Hand­made in West London, th­ese weapons are crafted to be ad­mired, not used.

Robb Report Singapore - - Grand Openings - By JOSH SIMS

In the one-time gang­ster ter­ri­tory of east London, such was the fame of James Purdey & Sons that its very name be­came slang for a shot­gun. But the Bri­tish gun­smith - es­tab­lished in 1814 - has long also been the choice of more choosy types. Queen Vic­to­ria be­came a cus­tomer in 1838 and the com­pany now holds three royal war­rants.

To­day, cus­tomers tend to be just as de­mand­ing too. Purdey’s bespoke work­shops are as busy as ever, de­spite a likely two-year wait­ing time for any or­der to be ful­filled. Small won­der per­haps when even a ‘ba­sic’ Purdey might take 500 man-hours to make, and an­other 500 to en­grave. Small won­der too then that only 70 or so are made an­nu­ally.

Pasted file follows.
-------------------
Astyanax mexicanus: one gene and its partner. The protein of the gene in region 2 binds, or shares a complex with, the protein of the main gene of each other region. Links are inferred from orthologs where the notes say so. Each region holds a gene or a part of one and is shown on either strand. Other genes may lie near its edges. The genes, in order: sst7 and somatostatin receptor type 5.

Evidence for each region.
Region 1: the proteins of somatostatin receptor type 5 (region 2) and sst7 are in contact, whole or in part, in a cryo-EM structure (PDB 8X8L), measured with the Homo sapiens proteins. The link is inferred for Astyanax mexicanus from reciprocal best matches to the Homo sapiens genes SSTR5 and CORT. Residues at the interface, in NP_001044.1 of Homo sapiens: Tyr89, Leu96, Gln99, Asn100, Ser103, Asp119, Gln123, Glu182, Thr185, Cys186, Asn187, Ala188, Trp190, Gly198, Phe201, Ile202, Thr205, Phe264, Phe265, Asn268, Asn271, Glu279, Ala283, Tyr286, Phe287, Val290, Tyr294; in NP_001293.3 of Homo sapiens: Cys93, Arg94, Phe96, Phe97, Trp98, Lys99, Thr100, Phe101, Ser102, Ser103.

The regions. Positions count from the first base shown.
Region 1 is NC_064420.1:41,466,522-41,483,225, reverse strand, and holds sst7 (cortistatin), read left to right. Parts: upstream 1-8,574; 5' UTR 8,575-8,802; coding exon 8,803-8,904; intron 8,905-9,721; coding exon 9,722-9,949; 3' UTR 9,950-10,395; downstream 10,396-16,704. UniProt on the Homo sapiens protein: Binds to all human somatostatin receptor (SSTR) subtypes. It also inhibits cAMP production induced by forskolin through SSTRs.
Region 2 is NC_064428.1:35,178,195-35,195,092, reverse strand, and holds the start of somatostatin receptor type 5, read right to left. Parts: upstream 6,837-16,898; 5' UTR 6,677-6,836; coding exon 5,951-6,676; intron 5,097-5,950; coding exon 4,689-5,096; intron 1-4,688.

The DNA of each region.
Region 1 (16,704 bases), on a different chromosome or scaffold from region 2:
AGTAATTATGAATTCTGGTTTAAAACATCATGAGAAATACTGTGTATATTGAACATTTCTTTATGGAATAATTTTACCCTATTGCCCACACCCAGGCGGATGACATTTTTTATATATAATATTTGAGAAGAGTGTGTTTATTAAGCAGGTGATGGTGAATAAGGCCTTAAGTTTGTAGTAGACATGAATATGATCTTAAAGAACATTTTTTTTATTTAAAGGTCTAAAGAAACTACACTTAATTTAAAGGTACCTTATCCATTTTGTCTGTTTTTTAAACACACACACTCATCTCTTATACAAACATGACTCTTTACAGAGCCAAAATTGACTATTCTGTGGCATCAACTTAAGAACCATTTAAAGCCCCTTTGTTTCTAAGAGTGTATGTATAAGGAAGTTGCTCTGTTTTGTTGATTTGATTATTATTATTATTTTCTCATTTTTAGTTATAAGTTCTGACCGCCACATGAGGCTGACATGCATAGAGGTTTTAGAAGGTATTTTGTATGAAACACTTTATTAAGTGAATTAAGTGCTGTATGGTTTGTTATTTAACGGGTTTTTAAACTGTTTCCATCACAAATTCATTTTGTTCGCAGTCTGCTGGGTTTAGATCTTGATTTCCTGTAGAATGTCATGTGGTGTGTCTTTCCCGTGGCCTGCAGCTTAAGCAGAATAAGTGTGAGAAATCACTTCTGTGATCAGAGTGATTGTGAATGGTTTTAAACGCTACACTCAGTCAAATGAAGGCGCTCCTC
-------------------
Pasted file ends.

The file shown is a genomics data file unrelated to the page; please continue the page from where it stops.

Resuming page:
“But we’re al­ways happy to do what the client wants - and just about ev­ery part of a gun can be made bespoke, from the en­grav­ing to the stock, even some in­ter­nal mech­a­nisms,” says Jonathan Irby, Purdey’s head of sales. “That said, most bespoke cus­tomers still want some­thing clas­si­cally Purdey. Our only lim­i­ta­tion is that any de­mand doesn’t jeop­ar­dise the func­tion of the gun. Oh, and we might ad­vise not to do things that might af­fect its re­sale value. Have the im­age of your wife or dog en­graved on your gun, for ex­am­ple, and it’s not sur­pris­ing that its ap­peal may then be lim­ited.”

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